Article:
Chapter 14 of C# in Depth is about dynamic typing in C#. A couple of reviewers have justifiably said that I’m fairly keen on the mantra of "don’t use dynamic typing unless you need it" – and that possibly I’m doing dynamic typing a disservice by not pointing out more of its positive aspects. I completely agree, and I’d love to be more positive – but the problem is that I’m not (yet) convinced about why dynamic typing is something I would want to embrace.

Now I want to start off by making something clear: this is meant to be about dynamic typing. Often advocates for dynamically typed languages will mention:

  • REPL (read-eval-print-loop) abilities which allow for a very fast feedback loop while experimenting
  • Terseness – the lack of type names everywhere makes code shorter
  • Code evaluated at execution time (so config files can be scripts etc)

I don’t count any of these as benefits of dynamic typing per se. They’re benefits which often come alongside dynamic typing, but they’re not dependent on dynamic typing. The terseness argument is the one most closely tied to their dynamic nature, but various languages with powerful type inference show that being statically typed doesn’t mean having to specify type names everywhere. (C#’s var keyword is a very restricted form of type inference, compared with – say – that of F#.)

What I’m talking about is binding being performed at execution time and only at execution time. That allows for:

  • Duck typing
  • Dynamic reaction to previously undeclared messages
  • Other parts of dynamic typing I’m unaware of (how could there not be any?)

What I’m interested in is how often these are used within real world (rather than demonstration) code. It may well be that I’m suffering from Blub’s paradox – that I can’t see the valid uses of these features simply because I haven’t used them enough. Just to be clear, I’m not saying that I never encounter problems where I would welcome dynamic typing – but I don’t run into them every day, whereas I get help from the compiler every day.

Just as an indicator of how set in my statically typed ways I am, at the recent Stack Overflow DevDays event in London, Michael Sparks went through Peter Norvig’s spelling corrector. It’s a neat piece of code (and yes, I’ll finish that port some time) but I kept finding it hard to understand simply because the types weren’t spelled out. Terseness can certainly be beneficial, but in this case I would personally have found it simpler if the variable and method types had been explicitly declared.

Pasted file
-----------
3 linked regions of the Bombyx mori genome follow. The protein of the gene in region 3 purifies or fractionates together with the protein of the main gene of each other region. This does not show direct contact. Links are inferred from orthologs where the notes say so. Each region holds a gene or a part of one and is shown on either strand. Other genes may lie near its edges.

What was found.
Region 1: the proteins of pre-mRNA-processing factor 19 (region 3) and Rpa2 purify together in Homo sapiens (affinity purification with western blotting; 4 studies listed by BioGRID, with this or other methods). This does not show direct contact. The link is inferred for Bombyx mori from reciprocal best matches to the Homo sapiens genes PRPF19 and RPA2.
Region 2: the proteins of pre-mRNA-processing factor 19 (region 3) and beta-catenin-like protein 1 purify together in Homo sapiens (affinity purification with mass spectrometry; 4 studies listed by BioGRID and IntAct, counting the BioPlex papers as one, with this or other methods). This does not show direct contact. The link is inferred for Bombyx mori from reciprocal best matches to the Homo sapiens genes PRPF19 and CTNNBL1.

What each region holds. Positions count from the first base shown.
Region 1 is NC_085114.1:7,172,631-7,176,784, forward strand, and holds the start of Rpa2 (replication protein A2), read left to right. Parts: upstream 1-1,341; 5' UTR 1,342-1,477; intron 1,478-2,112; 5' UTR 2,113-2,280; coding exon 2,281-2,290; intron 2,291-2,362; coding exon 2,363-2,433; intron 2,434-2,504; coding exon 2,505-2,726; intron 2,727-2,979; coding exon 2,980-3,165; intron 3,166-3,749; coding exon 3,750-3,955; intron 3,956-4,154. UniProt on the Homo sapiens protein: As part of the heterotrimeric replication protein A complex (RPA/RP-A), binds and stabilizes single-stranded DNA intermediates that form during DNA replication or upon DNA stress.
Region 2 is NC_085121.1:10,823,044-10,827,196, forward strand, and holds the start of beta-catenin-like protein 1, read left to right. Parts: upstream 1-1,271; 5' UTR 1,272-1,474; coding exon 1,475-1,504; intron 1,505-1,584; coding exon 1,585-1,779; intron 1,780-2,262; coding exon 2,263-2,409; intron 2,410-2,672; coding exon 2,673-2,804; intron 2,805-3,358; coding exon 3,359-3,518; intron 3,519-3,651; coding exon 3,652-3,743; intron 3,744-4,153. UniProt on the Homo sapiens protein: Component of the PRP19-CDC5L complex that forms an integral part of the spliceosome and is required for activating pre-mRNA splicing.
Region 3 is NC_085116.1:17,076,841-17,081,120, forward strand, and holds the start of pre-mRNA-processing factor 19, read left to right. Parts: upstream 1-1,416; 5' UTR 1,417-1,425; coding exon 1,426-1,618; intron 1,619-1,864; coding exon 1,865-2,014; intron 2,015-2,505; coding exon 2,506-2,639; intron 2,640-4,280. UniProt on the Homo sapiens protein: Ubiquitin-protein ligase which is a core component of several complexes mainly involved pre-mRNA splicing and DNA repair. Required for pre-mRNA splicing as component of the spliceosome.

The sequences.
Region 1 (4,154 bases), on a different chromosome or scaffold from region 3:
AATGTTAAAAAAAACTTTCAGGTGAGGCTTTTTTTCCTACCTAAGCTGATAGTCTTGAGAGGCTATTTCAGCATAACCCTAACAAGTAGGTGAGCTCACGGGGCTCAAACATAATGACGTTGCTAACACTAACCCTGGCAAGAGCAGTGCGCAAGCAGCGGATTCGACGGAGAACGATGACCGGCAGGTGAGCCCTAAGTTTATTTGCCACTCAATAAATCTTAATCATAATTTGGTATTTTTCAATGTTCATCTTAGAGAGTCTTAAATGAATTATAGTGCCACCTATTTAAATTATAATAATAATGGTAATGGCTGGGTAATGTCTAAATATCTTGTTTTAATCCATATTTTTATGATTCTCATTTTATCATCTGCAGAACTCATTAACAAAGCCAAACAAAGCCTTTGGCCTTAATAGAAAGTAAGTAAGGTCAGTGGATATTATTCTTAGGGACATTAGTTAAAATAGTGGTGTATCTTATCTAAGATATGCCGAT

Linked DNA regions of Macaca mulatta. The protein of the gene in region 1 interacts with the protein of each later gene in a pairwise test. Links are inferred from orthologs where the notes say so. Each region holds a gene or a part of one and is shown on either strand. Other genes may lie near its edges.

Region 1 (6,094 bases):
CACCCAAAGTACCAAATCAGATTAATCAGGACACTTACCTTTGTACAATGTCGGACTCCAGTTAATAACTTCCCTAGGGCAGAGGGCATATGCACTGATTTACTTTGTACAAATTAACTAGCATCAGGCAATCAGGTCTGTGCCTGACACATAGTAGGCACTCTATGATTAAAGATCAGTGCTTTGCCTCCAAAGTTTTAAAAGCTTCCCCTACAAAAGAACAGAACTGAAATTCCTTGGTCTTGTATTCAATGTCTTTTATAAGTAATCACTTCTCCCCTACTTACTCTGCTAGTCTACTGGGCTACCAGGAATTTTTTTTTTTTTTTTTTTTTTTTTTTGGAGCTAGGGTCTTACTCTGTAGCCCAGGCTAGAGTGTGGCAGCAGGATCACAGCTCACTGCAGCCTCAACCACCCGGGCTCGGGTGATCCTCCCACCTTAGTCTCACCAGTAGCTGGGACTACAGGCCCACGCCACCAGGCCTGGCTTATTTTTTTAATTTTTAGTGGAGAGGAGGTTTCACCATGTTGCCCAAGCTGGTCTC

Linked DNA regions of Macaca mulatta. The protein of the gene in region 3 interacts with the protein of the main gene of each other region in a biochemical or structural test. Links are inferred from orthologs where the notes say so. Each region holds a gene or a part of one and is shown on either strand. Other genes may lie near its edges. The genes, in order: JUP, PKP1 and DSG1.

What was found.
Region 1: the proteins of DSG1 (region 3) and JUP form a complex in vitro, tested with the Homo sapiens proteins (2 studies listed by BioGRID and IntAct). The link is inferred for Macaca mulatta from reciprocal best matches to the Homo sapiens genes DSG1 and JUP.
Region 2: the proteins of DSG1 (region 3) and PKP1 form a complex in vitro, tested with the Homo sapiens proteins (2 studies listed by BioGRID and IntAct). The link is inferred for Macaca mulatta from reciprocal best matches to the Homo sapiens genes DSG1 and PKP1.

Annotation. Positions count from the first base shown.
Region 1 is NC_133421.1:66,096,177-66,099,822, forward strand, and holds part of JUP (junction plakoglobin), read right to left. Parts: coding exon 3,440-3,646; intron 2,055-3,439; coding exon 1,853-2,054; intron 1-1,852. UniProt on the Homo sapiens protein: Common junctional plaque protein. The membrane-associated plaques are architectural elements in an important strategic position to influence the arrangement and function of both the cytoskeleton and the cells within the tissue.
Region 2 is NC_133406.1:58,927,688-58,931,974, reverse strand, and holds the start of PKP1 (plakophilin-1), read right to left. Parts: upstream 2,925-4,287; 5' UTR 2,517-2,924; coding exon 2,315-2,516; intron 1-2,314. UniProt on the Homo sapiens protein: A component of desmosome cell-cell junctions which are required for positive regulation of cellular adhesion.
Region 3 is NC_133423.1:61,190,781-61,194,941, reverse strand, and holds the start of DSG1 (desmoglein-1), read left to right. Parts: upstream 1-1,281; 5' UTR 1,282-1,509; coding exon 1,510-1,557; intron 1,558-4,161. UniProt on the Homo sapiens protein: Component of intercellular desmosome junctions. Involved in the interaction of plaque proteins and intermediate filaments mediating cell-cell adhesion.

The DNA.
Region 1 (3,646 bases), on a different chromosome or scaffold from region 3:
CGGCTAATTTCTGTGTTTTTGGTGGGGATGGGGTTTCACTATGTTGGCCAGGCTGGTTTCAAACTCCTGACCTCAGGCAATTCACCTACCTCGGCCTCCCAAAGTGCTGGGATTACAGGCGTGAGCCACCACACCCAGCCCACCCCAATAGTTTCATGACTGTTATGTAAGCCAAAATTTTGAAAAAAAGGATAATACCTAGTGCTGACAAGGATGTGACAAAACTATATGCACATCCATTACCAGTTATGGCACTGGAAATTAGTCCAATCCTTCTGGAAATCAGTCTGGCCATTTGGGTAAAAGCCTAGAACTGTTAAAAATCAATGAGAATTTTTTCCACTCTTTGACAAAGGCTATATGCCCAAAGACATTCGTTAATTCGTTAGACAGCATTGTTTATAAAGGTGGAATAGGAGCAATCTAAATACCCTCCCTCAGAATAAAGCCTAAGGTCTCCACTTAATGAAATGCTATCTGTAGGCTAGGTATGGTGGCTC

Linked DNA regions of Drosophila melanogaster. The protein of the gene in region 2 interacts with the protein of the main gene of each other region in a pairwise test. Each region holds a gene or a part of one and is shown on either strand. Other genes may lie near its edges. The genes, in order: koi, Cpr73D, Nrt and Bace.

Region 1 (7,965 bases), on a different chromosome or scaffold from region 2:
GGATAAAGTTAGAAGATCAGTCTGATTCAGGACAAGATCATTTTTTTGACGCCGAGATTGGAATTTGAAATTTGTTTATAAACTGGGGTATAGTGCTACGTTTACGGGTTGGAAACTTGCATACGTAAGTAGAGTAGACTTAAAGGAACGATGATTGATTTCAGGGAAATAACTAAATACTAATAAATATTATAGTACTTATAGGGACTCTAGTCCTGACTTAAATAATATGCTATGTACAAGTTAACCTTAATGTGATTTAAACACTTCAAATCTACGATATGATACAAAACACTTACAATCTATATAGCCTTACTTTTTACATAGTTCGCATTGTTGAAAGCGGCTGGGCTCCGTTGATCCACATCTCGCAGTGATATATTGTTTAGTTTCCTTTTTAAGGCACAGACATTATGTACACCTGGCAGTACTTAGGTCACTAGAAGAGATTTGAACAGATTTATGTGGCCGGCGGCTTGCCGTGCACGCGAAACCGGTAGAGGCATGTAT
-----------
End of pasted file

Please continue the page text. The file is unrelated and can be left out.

So, for the dynamic typing fans (and I’m sure several readers will come into that category):

  • How often do you take advantage of dynamic typing in a way that really wouldn’t be feasible (or would be very clunky) in a statically typed language?
  • Is it usually the same single problem which crops up regularly, or do you find a wide variety of problems benefit from dynamic typing?
  • When you declare a variable (or first assign a value to a variable, if your language doesn’t use explicit declarations) how often do you really either not know its type or want to use some aspect of it which wouldn’t typically have been available in a statically typed environment?
  • What balance do you find in your use of duck typing (the same method/member/message has already been declared on multiple types, but there’s no common type or interface) vs truly dynamic reaction based on introspection of the message within code (e.g. building a query based on the name of the method, such as FindBooksByAuthor("Josh Bloch"))?
  • What aspects of dynamic typing do I appear to be completely unaware of?

Hopefully someone will be able to turn the light bulb on for me, so I can be more genuinely enthusiastic about dynamic typing, and perhaps even diversify from my comfort zone of C#…

Just how spiky is your traffic?

No, this isn’t the post about dynamic languages I promise. That will come soon. This is just a quick interlude. This afternoon, while answering a question on Stack Overflow1 about the difference between using an array and a Dictionary<string, string> (where each string was actually the string representation of an integer) I posted the usual spiel about preferring readable code to micro-optimisation. The response in a comment – about the performance aspect – was: